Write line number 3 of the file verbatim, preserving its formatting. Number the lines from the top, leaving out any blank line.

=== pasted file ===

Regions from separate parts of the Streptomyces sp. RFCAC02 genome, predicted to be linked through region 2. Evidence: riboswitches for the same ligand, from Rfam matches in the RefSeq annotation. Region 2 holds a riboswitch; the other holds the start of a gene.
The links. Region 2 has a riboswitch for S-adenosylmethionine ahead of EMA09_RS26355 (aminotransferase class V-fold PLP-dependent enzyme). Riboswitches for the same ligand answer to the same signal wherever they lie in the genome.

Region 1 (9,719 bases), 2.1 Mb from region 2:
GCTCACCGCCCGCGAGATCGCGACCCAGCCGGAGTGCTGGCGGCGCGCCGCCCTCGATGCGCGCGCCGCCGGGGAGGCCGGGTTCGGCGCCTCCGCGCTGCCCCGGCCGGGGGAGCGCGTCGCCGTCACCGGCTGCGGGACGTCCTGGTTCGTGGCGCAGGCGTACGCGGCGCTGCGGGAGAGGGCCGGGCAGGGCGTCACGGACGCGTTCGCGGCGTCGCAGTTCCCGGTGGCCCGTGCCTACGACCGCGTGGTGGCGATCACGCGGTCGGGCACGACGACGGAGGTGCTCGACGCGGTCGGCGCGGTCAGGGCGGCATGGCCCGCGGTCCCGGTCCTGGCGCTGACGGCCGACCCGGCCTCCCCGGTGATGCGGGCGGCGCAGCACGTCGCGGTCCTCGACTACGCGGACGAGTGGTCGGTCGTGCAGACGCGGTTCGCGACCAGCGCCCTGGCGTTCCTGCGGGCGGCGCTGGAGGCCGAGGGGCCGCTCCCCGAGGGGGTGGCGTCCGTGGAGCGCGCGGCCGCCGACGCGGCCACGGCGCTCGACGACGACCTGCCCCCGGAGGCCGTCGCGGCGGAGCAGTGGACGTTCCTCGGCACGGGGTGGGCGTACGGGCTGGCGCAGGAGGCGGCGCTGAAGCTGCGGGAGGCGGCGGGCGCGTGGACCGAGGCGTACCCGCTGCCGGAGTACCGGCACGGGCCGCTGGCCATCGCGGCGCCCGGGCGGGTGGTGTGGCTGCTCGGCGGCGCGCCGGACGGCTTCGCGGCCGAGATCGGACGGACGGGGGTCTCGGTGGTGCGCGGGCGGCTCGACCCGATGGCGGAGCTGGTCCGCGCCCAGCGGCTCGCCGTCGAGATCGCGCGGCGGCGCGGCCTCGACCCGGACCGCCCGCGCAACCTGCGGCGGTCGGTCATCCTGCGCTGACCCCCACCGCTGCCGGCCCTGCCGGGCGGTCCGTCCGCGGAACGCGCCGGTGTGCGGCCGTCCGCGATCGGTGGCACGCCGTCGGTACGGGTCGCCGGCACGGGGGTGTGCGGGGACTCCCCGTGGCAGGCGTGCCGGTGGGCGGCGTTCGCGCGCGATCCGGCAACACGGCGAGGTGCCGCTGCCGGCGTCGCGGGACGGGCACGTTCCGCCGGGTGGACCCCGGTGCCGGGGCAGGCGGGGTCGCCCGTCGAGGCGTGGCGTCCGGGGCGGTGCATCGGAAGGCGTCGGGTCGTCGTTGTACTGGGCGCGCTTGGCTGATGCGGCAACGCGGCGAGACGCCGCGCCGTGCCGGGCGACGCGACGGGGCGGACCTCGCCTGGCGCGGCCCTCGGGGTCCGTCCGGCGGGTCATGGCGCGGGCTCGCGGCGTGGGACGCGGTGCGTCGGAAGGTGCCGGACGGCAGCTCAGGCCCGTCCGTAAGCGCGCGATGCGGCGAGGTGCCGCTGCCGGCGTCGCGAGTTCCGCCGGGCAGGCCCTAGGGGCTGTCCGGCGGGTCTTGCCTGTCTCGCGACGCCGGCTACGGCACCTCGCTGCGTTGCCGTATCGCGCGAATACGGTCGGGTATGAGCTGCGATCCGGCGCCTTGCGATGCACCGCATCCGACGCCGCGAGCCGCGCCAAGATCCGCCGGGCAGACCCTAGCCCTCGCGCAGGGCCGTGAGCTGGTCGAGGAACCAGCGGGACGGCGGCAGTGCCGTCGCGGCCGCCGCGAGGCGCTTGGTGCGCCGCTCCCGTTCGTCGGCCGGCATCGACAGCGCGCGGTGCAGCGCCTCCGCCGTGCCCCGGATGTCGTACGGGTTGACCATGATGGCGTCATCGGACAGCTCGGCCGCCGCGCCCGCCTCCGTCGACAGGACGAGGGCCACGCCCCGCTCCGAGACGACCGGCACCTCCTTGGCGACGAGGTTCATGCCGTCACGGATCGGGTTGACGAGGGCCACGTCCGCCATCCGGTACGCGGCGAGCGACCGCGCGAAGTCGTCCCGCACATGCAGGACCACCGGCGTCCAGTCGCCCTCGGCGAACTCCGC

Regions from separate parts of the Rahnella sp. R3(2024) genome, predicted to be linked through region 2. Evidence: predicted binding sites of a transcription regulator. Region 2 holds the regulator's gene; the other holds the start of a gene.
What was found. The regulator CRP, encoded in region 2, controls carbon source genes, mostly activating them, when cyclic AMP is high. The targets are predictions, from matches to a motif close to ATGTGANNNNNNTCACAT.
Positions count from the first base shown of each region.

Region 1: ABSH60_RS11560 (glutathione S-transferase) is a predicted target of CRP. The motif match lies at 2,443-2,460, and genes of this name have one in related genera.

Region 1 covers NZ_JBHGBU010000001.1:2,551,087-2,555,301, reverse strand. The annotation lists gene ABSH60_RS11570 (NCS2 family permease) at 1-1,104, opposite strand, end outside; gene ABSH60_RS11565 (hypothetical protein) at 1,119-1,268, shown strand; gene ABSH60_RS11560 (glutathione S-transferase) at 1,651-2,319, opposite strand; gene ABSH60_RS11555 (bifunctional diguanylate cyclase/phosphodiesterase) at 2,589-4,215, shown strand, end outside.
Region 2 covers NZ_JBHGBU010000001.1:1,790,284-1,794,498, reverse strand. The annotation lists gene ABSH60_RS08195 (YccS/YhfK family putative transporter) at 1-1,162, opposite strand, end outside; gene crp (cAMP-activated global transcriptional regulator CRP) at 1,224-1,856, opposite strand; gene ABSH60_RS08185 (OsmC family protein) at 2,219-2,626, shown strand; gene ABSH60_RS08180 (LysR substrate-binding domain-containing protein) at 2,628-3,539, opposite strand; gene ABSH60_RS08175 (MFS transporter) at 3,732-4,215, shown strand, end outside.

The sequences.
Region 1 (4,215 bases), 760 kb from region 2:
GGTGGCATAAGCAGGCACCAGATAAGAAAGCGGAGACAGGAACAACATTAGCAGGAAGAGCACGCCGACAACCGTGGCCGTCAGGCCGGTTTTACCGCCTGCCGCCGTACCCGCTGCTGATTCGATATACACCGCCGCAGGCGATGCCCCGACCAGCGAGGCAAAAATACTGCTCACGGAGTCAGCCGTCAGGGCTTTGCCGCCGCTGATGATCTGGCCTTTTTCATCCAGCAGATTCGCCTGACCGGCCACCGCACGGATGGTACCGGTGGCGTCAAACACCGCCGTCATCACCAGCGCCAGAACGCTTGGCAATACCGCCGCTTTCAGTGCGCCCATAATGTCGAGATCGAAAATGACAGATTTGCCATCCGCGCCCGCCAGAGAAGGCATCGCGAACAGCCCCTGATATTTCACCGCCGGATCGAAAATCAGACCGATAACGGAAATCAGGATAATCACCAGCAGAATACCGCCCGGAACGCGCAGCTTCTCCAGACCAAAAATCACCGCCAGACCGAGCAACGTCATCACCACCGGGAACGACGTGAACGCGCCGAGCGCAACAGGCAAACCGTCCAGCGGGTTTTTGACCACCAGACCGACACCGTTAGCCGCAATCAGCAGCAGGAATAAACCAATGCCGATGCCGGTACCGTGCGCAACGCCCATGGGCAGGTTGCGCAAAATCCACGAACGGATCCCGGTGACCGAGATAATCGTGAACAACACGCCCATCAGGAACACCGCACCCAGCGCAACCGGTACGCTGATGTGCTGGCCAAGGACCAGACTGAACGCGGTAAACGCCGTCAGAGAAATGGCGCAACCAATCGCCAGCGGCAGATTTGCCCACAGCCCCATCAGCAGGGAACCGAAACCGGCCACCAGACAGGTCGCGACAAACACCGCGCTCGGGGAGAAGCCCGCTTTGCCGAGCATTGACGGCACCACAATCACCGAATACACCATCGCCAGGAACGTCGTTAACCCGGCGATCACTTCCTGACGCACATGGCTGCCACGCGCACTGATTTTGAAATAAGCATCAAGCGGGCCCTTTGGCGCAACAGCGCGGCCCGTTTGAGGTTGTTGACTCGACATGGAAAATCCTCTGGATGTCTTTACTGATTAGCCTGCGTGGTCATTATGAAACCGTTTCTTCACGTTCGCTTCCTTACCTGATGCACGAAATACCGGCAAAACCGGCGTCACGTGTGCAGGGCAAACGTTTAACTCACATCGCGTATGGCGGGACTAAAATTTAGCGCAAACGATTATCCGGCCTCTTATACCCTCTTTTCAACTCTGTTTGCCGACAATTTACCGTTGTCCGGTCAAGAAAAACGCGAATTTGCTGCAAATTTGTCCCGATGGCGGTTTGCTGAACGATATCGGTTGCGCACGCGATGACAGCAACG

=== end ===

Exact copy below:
Region 1 (9,719 bases), 2.1 Mb from region 2: